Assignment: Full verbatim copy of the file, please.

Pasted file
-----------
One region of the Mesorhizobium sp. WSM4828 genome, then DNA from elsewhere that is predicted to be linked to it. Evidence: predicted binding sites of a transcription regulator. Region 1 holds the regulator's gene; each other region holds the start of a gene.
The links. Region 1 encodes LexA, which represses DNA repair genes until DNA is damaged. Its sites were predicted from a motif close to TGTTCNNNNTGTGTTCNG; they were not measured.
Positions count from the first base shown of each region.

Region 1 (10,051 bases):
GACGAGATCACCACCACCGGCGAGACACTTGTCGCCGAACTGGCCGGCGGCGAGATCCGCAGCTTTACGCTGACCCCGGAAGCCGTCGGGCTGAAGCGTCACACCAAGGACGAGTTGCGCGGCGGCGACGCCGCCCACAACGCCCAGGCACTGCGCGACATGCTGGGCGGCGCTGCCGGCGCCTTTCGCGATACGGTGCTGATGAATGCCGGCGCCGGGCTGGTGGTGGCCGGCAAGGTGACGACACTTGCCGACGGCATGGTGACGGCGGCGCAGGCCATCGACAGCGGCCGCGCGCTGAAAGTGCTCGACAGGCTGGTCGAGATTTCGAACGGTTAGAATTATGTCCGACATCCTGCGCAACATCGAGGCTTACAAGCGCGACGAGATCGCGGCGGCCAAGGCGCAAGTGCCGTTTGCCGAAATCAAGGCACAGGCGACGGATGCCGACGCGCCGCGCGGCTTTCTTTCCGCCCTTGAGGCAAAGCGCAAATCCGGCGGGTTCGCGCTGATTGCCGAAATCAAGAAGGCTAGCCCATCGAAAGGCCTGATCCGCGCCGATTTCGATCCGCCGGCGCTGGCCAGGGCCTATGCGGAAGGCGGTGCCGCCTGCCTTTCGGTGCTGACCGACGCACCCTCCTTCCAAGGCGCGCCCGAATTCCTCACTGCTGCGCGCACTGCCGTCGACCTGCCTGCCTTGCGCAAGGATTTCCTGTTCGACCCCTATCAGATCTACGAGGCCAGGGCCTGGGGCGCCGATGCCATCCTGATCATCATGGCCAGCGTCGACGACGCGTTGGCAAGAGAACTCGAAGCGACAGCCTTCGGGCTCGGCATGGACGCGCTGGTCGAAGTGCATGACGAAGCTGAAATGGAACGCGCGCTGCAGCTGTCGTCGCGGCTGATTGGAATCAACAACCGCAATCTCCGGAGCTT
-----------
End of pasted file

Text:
One region of the Mesorhizobium sp. WSM4828 genome, then DNA from elsewhere that is predicted to be linked to it. Evidence: predicted binding sites of a transcription regulator. Region 1 holds the regulator's gene; each other region holds the start of a gene.
The links. Region 1 encodes LexA, which represses DNA repair genes until DNA is damaged. Its sites were predicted from a motif close to TGTTCNNNNTGTGTTCNG; they were not measured.
Positions count from the first base shown of each region.

Region 1 (10,051 bases):
GACGAGATCACCACCACCGGCGAGACACTTGTCGCCGAACTGGCCGGCGGCGAGATCCGCAGCTTTACGCTGACCCCGGAAGCCGTCGGGCTGAAGCGTCACACCAAGGACGAGTTGCGCGGCGGCGACGCCGCCCACAACGCCCAGGCACTGCGCGACATGCTGGGCGGCGCTGCCGGCGCCTTTCGCGATACGGTGCTGATGAATGCCGGCGCCGGGCTGGTGGTGGCCGGCAAGGTGACGACACTTGCCGACGGCATGGTGACGGCGGCGCAGGCCATCGACAGCGGCCGCGCGCTGAAAGTGCTCGACAGGCTGGTCGAGATTTCGAACGGTTAGAATTATGTCCGACATCCTGCGCAACATCGAGGCTTACAAGCGCGACGAGATCGCGGCGGCCAAGGCGCAAGTGCCGTTTGCCGAAATCAAGGCACAGGCGACGGATGCCGACGCGCCGCGCGGCTTTCTTTCCGCCCTTGAGGCAAAGCGCAAATCCGGCGGGTTCGCGCTGATTGCCGAAATCAAGAAGGCTAGCCCATCGAAAGGCCTGATCCGCGCCGATTTCGATCCGCCGGCGCTGGCCAGGGCCTATGCGGAAGGCGGTGCCGCCTGCCTTTCGGTGCTGACCGACGCACCCTCCTTCCAAGGCGCGCCCGAATTCCTCACTGCTGCGCGCACTGCCGTCGACCTGCCTGCCTTGCGCAAGGATTTCCTGTTCGACCCCTATCAGATCTACGAGGCCAGGGCCTGGGGCGCCGATGCCATCCTGATCATCATGGCCAGCGTCGACGACGCGTTGGCAAGAGAACTCGAAGCGACAGCCTTCGGGCTCGGCATGGACGCGCTGGTCGAAGTGCATGACGAAGCTGAAATGGAACGCGCGCTGCAGCTGTCGTCGCGGCTGATTGGAATCAACAACCGCAATCTCCGGAGCTT